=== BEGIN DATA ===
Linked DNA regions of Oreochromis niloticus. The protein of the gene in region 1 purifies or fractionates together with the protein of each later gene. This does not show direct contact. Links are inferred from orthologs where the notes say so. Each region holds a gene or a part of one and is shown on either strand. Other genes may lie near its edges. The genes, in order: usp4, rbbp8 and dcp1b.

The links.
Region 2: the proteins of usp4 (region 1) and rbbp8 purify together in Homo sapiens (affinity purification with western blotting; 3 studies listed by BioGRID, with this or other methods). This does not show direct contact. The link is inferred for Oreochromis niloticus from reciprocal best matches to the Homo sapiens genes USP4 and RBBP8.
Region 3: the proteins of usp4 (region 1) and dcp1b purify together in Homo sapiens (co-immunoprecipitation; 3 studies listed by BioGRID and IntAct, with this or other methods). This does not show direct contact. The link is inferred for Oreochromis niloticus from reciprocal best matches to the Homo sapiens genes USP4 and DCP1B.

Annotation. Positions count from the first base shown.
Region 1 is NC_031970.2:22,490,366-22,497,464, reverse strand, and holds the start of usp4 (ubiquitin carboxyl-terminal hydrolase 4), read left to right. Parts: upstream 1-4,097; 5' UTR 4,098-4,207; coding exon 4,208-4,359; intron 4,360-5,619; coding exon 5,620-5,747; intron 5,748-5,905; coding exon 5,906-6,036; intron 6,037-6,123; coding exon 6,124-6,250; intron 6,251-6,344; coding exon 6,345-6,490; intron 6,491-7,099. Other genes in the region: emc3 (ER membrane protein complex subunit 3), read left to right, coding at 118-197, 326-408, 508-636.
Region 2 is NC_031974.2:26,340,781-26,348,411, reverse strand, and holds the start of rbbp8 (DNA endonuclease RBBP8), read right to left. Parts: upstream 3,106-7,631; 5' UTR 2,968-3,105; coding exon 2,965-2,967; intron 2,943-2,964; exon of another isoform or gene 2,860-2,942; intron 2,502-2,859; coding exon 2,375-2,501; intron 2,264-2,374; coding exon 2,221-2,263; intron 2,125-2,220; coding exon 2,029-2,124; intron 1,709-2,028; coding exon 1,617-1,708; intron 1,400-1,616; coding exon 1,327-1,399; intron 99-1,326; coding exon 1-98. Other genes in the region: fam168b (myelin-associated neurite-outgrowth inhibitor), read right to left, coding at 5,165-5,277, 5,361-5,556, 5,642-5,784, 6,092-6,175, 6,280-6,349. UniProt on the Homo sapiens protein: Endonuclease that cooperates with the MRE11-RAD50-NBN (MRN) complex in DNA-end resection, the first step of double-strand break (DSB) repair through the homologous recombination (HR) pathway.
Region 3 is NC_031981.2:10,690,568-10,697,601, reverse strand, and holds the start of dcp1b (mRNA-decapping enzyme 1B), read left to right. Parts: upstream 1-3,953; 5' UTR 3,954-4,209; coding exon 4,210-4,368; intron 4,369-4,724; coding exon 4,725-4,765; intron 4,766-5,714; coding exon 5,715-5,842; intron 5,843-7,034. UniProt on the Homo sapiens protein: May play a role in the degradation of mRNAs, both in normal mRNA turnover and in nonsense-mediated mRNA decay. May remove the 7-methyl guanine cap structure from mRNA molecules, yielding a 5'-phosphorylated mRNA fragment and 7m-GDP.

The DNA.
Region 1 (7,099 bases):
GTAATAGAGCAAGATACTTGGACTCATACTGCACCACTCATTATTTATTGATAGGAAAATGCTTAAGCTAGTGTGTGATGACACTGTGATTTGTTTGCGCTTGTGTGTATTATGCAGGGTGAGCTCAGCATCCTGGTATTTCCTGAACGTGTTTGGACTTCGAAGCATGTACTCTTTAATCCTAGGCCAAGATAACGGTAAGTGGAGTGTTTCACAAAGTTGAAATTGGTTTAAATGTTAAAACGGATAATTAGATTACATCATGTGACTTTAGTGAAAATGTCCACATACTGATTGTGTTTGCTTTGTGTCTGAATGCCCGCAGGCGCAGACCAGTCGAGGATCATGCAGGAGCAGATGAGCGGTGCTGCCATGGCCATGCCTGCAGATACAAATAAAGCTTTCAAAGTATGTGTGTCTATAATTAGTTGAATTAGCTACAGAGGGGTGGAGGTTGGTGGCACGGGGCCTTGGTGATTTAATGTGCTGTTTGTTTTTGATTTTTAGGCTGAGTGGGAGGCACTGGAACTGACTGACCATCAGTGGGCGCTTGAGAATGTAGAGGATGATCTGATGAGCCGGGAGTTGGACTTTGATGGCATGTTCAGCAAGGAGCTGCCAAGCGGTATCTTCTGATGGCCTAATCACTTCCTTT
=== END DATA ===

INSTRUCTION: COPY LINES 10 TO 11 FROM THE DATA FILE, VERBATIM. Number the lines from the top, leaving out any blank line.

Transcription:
Region 1 (7,099 bases):
GTAATAGAGCAAGATACTTGGACTCATACTGCACCACTCATTATTTATTGATAGGAAAATGCTTAAGCTAGTGTGTGATGACACTGTGATTTGTTTGCGCTTGTGTGTATTATGCAGGGTGAGCTCAGCATCCTGGTATTTCCTGAACGTGTTTGGACTTCGAAGCATGTACTCTTTAATCCTAGGCCAAGATAACGGTAAGTGGAGTGTTTCACAAAGTTGAAATTGGTTTAAATGTTAAAACGGATAATTAGATTACATCATGTGACTTTAGTGAAAATGTCCACATACTGATTGTGTTTGCTTTGTGTCTGAATGCCCGCAGGCGCAGACCAGTCGAGGATCATGCAGGAGCAGATGAGCGGTGCTGCCATGGCCATGCCTGCAGATACAAATAAAGCTTTCAAAGTATGTGTGTCTATAATTAGTTGAATTAGCTACAGAGGGGTGGAGGTTGGTGGCACGGGGCCTTGGTGATTTAATGTGCTGTTTGTTTTTGATTTTTAGGCTGAGTGGGAGGCACTGGAACTGACTGACCATCAGTGGGCGCTTGAGAATGTAGAGGATGATCTGATGAGCCGGGAGTTGGACTTTGATGGCATGTTCAGCAAGGAGCTGCCAAGCGGTATCTTCTGATGGCCTAATCACTTCCTTT